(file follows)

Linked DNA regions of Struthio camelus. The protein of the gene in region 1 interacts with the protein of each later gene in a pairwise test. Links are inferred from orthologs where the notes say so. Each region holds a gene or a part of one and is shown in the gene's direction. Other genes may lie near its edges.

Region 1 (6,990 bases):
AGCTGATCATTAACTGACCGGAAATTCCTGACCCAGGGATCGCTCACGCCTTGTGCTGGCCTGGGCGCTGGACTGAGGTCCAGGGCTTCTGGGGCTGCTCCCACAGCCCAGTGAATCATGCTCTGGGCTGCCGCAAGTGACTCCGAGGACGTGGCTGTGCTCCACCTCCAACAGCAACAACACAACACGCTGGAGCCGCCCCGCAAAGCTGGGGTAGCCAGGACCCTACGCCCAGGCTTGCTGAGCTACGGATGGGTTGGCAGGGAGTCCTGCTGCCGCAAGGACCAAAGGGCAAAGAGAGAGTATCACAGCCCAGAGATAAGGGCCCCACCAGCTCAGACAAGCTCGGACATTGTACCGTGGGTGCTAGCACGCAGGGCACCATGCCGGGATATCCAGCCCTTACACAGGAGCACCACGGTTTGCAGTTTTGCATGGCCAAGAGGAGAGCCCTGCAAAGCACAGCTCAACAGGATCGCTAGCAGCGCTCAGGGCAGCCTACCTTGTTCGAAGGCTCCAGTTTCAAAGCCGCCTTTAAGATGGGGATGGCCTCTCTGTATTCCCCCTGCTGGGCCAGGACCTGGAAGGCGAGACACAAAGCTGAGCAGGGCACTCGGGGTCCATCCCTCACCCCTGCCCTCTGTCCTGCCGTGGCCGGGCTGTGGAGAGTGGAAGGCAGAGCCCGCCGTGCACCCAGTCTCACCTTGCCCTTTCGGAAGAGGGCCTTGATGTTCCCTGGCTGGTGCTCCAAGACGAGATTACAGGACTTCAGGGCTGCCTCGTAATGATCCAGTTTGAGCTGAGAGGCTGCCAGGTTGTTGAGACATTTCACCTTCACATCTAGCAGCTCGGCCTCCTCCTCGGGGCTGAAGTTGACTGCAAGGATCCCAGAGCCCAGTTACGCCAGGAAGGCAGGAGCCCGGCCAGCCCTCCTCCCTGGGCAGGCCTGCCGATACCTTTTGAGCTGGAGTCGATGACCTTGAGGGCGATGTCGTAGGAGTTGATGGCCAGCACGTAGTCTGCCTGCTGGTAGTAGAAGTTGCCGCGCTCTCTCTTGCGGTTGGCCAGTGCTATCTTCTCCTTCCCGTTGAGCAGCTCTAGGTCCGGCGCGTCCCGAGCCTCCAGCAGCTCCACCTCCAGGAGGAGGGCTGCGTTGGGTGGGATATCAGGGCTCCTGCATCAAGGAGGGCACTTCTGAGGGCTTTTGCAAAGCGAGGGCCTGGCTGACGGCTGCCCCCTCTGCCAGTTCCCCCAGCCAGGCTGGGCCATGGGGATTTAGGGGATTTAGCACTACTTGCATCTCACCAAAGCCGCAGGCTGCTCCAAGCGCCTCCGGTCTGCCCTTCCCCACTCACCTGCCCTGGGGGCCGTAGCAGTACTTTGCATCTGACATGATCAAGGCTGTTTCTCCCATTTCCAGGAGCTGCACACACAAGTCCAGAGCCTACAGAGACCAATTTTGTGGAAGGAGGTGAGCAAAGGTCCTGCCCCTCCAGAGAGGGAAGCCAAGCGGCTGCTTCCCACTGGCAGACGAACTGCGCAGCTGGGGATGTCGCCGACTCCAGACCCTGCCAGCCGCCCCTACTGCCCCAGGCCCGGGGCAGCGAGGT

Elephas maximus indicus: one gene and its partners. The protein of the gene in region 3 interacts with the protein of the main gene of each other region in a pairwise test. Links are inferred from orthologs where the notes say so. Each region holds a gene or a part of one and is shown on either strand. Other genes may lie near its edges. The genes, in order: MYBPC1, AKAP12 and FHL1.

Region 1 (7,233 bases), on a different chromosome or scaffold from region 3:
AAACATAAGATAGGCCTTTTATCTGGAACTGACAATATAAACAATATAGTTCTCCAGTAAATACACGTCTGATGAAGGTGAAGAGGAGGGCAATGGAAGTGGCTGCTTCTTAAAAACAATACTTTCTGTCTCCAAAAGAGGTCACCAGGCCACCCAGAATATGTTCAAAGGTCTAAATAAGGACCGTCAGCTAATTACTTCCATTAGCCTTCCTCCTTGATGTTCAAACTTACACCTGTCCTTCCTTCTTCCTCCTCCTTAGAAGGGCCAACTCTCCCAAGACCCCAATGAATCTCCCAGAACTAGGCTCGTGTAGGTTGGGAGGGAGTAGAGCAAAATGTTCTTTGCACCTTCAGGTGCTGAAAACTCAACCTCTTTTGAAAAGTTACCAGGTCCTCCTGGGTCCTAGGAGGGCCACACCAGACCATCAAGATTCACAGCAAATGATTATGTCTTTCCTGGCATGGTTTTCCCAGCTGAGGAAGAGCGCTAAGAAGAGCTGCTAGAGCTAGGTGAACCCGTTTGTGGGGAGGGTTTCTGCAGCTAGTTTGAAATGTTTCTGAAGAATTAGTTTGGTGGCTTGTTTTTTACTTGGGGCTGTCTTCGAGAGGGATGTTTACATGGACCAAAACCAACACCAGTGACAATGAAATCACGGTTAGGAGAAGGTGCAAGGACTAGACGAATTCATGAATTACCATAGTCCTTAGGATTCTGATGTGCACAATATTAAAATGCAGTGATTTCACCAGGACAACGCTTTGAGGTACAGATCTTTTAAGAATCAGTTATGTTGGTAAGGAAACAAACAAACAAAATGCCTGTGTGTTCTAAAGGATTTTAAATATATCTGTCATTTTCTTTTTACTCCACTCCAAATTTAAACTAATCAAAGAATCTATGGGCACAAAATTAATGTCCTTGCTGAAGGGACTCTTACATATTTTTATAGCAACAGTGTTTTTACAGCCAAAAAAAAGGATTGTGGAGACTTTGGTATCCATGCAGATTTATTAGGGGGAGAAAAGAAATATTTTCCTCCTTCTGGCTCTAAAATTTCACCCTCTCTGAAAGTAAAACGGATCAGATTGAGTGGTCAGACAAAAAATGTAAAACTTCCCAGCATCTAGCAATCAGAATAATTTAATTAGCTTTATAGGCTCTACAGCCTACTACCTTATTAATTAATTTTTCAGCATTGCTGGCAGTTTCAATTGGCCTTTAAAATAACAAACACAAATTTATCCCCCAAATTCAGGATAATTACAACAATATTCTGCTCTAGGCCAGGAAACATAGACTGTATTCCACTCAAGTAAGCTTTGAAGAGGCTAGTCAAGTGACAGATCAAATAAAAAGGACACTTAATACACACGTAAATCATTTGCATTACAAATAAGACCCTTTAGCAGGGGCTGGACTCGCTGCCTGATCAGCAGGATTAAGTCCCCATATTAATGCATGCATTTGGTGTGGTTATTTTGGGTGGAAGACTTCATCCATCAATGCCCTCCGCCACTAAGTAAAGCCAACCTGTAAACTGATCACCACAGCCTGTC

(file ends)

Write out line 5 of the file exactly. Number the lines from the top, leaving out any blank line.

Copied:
Region 1 (7,233 bases), on a different chromosome or scaffold from region 3: